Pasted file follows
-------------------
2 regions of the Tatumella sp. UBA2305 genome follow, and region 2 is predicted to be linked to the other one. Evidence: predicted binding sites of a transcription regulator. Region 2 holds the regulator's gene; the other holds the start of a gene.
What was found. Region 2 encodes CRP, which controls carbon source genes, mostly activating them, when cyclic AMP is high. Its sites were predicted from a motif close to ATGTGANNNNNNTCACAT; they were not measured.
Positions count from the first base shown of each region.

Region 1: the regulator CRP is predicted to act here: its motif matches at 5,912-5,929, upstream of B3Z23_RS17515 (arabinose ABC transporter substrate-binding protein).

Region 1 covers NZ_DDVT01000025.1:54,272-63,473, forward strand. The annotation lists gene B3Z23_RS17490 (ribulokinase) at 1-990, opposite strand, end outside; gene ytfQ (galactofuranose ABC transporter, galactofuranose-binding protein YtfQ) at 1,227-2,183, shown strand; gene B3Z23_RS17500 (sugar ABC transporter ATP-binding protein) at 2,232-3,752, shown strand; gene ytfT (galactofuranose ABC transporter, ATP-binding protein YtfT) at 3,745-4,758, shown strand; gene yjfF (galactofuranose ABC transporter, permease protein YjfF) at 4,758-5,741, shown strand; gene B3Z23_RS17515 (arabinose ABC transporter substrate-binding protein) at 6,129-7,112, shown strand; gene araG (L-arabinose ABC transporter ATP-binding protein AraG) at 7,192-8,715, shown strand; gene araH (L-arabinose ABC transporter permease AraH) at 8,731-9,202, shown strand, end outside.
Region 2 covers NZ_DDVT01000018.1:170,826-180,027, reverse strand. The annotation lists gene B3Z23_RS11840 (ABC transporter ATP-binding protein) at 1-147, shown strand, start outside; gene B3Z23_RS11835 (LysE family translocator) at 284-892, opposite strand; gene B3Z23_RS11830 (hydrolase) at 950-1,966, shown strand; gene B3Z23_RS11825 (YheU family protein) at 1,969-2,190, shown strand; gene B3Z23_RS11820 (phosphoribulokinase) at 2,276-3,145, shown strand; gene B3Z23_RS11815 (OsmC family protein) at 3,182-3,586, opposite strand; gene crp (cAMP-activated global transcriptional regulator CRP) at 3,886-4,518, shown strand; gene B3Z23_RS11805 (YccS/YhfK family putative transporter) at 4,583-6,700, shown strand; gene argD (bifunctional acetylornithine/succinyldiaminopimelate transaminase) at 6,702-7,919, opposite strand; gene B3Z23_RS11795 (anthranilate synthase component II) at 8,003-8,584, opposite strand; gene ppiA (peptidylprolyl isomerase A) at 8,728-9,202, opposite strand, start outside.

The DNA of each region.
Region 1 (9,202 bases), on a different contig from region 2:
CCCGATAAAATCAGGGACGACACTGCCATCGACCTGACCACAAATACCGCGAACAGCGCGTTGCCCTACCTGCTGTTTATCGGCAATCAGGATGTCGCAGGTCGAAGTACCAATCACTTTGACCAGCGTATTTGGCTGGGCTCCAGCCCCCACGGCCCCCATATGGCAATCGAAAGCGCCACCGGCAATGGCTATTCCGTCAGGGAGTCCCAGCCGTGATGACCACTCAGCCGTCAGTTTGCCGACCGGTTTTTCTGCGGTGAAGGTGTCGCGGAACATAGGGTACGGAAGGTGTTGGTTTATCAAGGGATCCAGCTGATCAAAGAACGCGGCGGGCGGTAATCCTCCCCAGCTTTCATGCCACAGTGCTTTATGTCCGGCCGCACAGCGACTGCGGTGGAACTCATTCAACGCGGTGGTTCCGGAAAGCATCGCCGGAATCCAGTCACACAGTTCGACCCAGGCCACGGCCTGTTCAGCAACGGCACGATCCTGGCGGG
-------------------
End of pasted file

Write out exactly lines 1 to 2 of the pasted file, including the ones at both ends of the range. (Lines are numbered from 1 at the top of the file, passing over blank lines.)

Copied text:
2 regions of the Tatumella sp. UBA2305 genome follow, and region 2 is predicted to be linked to the other one. Evidence: predicted binding sites of a transcription regulator. Region 2 holds the regulator's gene; the other holds the start of a gene.
What was found. Region 2 encodes CRP, which controls carbon source genes, mostly activating them, when cyclic AMP is high. Its sites were predicted from a motif close to ATGTGANNNNNNTCACAT; they were not measured.